February 26, 2015
Like most Ross University School of Medicine (RUSM) graduates, Ariel Gavino, MBA, MD, always had big dreams of becoming a physician. What’s different about his story is the path he took to make those dreams come true.
“I didn’t do as well as I would have liked in college, so I took a different route,” says Gavino, who graduated from RUSM in 2008.
"Directors from internal medicine programs, surgical programs, Emergency Department programs—they were all asking me to go ahead and apply [for residency], because they thought I’d do well."
Ariel Gavino, '08 RUSM graduate, on getting multiple residency offers during clinical rotations in the USIt was a route that ultimately paid off. After earning his Doctor of Medicine (MD) degree at RUSM, he's now both an attending physician (addiction medicine) at Kaiser Permanente, California, and a psychiatrist with the California State Department of Corrections.
“Being a physician is one of the most prestigious, honorable careers one can have,” Gavino says. “Without Ross, I wouldn’t be where I am today.”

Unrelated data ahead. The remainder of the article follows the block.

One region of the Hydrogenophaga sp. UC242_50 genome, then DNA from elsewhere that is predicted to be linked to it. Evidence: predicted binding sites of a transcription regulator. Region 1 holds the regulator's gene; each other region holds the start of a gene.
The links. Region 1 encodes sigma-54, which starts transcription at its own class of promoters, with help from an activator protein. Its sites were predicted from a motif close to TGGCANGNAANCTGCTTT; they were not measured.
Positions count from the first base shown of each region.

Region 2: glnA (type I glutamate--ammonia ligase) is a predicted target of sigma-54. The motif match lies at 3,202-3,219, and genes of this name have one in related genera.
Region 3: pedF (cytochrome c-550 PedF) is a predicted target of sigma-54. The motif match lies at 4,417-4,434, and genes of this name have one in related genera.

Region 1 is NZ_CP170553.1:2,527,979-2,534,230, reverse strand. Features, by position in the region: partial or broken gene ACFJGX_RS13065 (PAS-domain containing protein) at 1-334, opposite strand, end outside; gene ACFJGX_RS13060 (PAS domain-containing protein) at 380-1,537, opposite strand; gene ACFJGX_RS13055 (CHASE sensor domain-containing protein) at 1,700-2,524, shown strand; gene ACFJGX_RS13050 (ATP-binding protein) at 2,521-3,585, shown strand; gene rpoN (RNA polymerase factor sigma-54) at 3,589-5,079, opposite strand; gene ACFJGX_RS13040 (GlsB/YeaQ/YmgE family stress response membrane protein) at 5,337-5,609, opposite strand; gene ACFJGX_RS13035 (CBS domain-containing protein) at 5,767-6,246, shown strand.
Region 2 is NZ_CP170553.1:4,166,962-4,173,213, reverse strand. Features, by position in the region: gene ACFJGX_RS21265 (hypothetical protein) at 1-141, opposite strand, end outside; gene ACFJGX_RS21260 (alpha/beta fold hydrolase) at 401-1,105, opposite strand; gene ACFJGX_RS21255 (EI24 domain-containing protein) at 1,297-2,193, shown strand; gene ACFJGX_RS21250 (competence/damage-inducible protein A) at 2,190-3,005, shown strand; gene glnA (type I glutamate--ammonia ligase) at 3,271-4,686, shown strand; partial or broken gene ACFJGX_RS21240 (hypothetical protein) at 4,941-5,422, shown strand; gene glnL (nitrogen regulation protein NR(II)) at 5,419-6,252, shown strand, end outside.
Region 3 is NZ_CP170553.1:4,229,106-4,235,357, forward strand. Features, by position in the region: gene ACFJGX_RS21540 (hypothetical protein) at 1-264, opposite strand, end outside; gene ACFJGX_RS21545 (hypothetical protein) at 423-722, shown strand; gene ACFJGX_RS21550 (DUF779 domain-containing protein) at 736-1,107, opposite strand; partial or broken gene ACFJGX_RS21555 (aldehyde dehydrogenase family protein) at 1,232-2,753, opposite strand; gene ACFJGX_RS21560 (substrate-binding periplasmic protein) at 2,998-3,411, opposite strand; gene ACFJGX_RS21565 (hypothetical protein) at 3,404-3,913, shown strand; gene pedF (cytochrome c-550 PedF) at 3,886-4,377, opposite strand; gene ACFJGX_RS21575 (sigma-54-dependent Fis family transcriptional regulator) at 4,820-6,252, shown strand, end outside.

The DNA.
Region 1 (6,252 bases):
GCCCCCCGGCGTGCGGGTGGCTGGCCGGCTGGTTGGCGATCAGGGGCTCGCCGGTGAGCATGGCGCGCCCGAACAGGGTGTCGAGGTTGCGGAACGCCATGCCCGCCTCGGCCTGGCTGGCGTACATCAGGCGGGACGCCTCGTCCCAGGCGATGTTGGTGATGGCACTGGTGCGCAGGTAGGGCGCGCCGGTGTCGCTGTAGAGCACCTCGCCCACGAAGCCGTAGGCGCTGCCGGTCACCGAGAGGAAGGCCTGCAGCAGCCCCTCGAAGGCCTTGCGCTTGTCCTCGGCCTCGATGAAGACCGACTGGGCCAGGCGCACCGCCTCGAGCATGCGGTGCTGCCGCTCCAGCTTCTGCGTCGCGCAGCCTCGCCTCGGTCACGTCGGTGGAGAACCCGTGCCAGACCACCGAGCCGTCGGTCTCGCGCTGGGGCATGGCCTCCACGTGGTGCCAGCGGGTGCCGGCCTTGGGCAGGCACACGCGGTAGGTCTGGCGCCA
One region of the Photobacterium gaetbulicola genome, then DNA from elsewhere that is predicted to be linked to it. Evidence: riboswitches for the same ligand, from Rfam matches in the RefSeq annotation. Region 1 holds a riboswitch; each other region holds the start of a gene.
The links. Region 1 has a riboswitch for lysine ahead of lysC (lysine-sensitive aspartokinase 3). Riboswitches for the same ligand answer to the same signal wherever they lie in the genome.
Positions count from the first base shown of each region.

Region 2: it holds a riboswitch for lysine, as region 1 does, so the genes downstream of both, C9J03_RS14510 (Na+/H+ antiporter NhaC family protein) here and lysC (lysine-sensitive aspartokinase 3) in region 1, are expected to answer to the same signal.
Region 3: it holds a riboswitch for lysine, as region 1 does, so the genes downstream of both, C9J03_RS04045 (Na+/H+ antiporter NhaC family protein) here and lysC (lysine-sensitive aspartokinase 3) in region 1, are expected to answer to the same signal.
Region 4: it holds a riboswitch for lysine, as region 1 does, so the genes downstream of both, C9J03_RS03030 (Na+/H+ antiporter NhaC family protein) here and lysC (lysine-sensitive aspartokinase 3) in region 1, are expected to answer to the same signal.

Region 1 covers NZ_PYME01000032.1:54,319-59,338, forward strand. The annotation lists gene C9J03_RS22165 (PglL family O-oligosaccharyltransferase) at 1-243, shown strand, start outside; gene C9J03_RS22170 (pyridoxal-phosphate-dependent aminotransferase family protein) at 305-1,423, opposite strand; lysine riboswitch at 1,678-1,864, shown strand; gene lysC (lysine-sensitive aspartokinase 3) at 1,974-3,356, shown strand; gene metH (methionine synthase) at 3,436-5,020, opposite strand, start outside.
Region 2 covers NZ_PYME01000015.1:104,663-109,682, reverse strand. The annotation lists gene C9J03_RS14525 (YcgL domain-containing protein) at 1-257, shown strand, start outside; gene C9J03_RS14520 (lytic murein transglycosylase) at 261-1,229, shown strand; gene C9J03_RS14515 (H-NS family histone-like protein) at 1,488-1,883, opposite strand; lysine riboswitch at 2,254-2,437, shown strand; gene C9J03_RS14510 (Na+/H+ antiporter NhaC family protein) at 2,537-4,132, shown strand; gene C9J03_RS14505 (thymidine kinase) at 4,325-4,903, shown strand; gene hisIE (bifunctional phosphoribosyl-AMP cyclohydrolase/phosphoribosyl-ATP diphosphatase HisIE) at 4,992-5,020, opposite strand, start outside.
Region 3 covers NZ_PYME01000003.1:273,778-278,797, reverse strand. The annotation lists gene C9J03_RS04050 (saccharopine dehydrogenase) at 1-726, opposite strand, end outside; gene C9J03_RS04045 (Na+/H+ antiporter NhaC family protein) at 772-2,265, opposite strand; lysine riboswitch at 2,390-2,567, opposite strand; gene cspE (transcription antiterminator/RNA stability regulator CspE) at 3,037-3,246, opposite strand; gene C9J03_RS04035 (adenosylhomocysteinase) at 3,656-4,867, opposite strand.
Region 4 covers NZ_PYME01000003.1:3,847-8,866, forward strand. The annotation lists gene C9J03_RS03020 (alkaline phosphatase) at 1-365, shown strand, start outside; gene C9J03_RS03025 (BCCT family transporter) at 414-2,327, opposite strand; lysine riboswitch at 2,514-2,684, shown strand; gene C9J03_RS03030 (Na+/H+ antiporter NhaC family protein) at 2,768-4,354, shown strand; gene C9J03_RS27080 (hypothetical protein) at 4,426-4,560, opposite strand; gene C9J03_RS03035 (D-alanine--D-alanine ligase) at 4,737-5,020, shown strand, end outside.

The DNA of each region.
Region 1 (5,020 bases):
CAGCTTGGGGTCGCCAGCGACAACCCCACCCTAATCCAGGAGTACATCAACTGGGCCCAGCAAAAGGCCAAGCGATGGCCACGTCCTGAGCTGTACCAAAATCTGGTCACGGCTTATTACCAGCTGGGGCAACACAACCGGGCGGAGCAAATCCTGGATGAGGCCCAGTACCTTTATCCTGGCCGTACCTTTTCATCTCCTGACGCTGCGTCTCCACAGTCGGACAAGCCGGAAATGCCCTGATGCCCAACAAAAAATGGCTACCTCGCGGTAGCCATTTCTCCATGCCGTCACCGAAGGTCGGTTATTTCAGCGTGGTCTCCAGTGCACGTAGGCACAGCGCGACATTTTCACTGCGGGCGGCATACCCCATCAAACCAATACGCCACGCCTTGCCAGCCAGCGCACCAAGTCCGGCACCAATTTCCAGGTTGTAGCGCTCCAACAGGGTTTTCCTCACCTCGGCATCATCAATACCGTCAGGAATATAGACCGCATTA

Grabbing His Opportunity at Ross
Gavino is a career-changer—a term describing a student who decides to pursue medical school a bit later in life, after having already held a job in either a medical field or something entirely different. Some career-changers simply hear the calling to practice medicine later in life; others intentionally spend time gaining practical experience through non-physician healthcare careers.
In Gavino's case, it was the latter: He spent years gaining experience as both a certified respiratory therapist and a physician assistant before starting his search for medical schools.
Even so, the search proved discouraging at first. “I thought getting into med school in the US was unachievable, because I knew how competitive it was, and still is, in the states,” he says.